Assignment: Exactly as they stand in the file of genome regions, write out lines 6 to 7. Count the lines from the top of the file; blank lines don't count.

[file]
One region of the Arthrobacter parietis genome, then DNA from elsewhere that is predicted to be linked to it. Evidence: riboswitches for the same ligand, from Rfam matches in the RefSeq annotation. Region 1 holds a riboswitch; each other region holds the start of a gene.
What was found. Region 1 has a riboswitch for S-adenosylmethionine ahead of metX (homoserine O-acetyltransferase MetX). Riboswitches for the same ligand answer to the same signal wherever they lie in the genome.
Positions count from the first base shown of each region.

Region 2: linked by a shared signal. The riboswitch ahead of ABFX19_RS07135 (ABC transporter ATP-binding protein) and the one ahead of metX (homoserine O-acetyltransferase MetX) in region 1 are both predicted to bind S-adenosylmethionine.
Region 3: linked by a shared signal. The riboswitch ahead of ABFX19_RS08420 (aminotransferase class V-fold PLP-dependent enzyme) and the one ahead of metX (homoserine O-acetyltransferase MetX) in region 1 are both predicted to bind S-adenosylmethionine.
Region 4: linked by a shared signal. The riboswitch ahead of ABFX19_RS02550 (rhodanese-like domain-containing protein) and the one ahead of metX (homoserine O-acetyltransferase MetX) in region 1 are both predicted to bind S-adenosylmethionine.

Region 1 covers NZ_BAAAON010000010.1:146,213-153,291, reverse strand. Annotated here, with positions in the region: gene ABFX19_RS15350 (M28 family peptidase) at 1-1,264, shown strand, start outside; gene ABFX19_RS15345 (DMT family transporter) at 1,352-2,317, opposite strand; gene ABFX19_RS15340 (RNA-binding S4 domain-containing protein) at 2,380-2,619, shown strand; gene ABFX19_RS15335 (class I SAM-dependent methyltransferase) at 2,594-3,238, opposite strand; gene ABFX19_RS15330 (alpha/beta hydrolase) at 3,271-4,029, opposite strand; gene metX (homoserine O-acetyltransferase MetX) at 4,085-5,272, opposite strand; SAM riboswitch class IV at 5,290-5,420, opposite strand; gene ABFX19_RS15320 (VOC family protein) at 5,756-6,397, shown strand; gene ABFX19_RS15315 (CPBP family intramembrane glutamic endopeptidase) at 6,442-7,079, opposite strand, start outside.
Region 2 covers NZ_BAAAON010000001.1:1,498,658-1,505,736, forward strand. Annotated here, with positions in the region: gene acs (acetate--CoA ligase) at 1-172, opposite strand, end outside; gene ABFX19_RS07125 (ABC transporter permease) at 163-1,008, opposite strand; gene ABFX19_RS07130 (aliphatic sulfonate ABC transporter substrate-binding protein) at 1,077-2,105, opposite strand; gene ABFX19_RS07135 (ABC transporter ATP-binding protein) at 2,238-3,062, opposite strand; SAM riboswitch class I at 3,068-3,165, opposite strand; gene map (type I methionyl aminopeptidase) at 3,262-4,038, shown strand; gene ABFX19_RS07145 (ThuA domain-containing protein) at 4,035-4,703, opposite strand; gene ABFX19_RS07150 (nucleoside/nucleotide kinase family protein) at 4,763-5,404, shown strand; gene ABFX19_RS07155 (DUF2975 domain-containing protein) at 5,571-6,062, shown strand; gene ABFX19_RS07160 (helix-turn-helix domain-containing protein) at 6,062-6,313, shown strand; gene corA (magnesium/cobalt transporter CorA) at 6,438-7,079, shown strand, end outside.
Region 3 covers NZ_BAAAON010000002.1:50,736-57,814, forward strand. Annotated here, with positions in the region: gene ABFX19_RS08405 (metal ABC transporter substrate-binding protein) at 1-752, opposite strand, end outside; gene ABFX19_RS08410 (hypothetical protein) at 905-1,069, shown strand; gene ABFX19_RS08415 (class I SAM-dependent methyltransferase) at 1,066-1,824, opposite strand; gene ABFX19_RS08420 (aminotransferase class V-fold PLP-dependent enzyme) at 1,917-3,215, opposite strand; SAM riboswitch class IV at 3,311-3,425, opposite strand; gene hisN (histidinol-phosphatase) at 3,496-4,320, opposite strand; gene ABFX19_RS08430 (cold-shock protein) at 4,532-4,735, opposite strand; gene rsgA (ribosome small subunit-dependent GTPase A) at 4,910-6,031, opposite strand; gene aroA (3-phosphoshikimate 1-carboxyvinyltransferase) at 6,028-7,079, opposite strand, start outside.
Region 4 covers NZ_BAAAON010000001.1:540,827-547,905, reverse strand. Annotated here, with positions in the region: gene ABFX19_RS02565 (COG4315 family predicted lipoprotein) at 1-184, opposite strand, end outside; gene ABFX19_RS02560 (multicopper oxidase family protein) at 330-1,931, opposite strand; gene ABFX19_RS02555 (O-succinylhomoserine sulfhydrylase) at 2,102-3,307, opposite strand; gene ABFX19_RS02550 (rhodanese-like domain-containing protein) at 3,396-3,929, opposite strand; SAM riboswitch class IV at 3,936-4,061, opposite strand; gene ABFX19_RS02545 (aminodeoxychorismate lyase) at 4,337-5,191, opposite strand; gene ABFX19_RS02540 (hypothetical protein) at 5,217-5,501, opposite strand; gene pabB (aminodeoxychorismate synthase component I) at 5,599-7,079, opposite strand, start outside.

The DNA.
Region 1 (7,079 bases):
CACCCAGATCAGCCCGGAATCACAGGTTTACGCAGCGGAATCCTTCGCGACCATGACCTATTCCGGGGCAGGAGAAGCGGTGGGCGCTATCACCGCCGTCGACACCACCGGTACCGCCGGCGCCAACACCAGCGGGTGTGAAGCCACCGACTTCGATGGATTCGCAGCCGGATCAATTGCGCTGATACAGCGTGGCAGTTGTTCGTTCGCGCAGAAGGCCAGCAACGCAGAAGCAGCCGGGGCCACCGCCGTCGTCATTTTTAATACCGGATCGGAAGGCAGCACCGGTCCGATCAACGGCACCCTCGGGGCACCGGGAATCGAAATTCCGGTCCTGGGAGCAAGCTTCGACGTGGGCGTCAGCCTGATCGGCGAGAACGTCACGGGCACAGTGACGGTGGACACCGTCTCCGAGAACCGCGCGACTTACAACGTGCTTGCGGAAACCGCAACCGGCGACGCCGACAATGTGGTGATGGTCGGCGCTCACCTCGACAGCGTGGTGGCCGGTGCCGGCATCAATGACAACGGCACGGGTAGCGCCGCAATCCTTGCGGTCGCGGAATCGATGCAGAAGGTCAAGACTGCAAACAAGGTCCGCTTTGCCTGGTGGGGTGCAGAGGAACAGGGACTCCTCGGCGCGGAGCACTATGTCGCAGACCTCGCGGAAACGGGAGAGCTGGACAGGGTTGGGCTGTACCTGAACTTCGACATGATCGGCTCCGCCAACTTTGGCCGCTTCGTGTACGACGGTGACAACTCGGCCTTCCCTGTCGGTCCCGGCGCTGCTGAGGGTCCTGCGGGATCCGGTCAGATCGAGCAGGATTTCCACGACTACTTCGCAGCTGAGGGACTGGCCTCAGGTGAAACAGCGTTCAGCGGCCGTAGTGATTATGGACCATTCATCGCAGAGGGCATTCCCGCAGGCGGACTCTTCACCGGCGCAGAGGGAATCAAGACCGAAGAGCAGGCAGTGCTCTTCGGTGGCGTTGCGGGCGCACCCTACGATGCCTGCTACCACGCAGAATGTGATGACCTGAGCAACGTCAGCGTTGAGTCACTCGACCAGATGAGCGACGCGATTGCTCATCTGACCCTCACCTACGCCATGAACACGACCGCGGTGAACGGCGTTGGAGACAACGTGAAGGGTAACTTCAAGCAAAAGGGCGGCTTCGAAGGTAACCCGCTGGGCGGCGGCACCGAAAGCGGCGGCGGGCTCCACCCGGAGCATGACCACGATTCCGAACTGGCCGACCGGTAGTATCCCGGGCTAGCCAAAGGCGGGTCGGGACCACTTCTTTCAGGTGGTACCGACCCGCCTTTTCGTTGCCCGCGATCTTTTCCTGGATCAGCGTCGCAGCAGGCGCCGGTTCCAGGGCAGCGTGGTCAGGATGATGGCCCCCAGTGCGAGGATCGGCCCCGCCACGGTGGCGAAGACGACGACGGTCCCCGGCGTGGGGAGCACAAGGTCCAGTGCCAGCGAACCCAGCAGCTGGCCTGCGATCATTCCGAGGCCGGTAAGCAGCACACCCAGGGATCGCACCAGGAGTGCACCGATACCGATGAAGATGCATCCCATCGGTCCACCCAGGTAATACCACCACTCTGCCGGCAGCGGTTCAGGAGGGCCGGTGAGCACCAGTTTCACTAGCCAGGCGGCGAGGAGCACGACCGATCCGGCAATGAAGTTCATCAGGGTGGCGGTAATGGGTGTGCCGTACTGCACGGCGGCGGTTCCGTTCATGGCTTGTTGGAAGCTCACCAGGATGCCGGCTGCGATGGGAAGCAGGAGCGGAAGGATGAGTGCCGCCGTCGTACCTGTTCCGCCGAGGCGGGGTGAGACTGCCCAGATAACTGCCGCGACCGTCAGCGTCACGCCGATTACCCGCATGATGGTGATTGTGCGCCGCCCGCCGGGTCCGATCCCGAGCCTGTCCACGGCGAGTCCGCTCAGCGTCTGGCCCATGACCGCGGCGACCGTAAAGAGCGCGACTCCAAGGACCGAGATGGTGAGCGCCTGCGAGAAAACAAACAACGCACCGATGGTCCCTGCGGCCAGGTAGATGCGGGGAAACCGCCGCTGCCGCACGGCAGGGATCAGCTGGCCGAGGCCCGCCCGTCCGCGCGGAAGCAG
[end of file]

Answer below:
Region 4: linked by a shared signal. The riboswitch ahead of ABFX19_RS02550 (rhodanese-like domain-containing protein) and the one ahead of metX (homoserine O-acetyltransferase MetX) in region 1 are both predicted to bind S-adenosylmethionine.

Region 1 covers NZ_BAAAON010000010.1:146,213-153,291, reverse strand. Annotated here, with positions in the region: gene ABFX19_RS15350 (M28 family peptidase) at 1-1,264, shown strand, start outside; gene ABFX19_RS15345 (DMT family transporter) at 1,352-2,317, opposite strand; gene ABFX19_RS15340 (RNA-binding S4 domain-containing protein) at 2,380-2,619, shown strand; gene ABFX19_RS15335 (class I SAM-dependent methyltransferase) at 2,594-3,238, opposite strand; gene ABFX19_RS15330 (alpha/beta hydrolase) at 3,271-4,029, opposite strand; gene metX (homoserine O-acetyltransferase MetX) at 4,085-5,272, opposite strand; SAM riboswitch class IV at 5,290-5,420, opposite strand; gene ABFX19_RS15320 (VOC family protein) at 5,756-6,397, shown strand; gene ABFX19_RS15315 (CPBP family intramembrane glutamic endopeptidase) at 6,442-7,079, opposite strand, start outside.